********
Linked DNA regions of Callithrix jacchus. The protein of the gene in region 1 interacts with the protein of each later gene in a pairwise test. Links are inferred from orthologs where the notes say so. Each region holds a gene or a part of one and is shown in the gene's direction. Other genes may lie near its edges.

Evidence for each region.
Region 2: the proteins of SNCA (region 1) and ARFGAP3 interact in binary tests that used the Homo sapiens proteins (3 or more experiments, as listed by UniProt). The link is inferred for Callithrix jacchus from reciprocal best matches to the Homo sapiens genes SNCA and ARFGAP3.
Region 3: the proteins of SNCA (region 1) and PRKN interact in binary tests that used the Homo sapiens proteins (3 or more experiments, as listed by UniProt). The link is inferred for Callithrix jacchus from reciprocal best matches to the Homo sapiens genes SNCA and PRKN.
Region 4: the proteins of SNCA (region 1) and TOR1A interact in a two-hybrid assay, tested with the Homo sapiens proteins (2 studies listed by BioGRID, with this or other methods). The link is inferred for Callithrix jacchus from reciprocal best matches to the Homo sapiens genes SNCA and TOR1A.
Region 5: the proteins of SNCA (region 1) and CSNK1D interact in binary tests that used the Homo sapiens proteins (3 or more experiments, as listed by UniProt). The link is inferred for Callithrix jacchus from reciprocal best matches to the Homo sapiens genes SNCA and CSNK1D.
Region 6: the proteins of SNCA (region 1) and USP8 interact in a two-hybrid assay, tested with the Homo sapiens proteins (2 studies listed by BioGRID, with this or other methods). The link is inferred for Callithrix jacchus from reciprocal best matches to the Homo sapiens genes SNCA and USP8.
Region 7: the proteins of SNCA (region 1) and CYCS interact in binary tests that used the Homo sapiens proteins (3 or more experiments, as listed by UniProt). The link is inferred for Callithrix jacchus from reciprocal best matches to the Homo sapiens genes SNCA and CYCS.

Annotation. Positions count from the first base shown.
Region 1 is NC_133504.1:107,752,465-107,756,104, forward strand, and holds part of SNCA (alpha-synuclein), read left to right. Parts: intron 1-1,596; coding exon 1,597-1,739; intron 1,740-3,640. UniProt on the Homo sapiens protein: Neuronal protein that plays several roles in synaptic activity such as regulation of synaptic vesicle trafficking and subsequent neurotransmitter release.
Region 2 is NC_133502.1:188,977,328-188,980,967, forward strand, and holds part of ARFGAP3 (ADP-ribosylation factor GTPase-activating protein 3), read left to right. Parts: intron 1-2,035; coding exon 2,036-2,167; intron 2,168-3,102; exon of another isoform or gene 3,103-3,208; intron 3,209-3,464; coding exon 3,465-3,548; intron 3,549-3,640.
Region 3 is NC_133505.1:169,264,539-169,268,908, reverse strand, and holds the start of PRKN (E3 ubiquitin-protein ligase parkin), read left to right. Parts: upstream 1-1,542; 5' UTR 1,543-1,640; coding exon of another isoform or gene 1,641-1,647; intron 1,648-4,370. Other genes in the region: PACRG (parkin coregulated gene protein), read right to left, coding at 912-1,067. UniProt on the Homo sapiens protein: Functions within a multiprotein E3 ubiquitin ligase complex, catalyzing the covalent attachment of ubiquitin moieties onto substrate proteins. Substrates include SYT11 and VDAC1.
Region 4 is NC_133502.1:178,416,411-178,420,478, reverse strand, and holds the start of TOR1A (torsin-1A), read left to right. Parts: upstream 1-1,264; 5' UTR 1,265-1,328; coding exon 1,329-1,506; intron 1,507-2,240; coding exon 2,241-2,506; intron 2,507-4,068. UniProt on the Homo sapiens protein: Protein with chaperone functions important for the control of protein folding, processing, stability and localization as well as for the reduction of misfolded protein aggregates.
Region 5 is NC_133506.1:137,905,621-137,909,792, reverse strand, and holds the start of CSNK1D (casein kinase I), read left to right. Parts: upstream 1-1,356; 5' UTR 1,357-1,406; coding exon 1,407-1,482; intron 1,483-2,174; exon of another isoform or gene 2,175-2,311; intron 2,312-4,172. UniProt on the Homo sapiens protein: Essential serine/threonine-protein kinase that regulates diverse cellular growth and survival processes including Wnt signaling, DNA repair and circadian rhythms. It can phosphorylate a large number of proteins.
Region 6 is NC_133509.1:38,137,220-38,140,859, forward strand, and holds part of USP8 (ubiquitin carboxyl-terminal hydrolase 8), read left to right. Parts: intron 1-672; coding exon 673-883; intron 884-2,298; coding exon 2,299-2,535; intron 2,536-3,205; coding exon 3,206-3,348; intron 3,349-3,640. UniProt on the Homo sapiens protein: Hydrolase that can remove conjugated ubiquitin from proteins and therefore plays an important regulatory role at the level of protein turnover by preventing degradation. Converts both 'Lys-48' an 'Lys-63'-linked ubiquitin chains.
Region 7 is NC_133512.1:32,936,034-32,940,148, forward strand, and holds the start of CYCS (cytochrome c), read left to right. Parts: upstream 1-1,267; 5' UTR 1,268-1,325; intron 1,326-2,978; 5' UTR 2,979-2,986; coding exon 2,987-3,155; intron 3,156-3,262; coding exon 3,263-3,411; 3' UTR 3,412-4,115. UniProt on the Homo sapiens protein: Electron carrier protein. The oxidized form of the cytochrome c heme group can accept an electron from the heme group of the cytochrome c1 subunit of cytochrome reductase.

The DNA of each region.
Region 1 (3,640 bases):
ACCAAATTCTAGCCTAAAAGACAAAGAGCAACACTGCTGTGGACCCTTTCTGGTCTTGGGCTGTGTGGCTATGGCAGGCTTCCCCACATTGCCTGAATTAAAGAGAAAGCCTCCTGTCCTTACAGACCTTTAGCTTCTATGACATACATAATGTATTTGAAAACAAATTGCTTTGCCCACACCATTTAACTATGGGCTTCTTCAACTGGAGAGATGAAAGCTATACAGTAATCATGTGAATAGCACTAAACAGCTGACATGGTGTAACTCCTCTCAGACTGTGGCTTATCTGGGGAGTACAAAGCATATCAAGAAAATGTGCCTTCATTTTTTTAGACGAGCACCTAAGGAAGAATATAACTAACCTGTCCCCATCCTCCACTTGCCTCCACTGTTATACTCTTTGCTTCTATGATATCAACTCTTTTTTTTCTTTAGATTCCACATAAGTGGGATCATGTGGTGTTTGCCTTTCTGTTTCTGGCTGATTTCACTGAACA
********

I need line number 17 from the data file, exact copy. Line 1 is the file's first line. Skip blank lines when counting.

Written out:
The DNA of each region.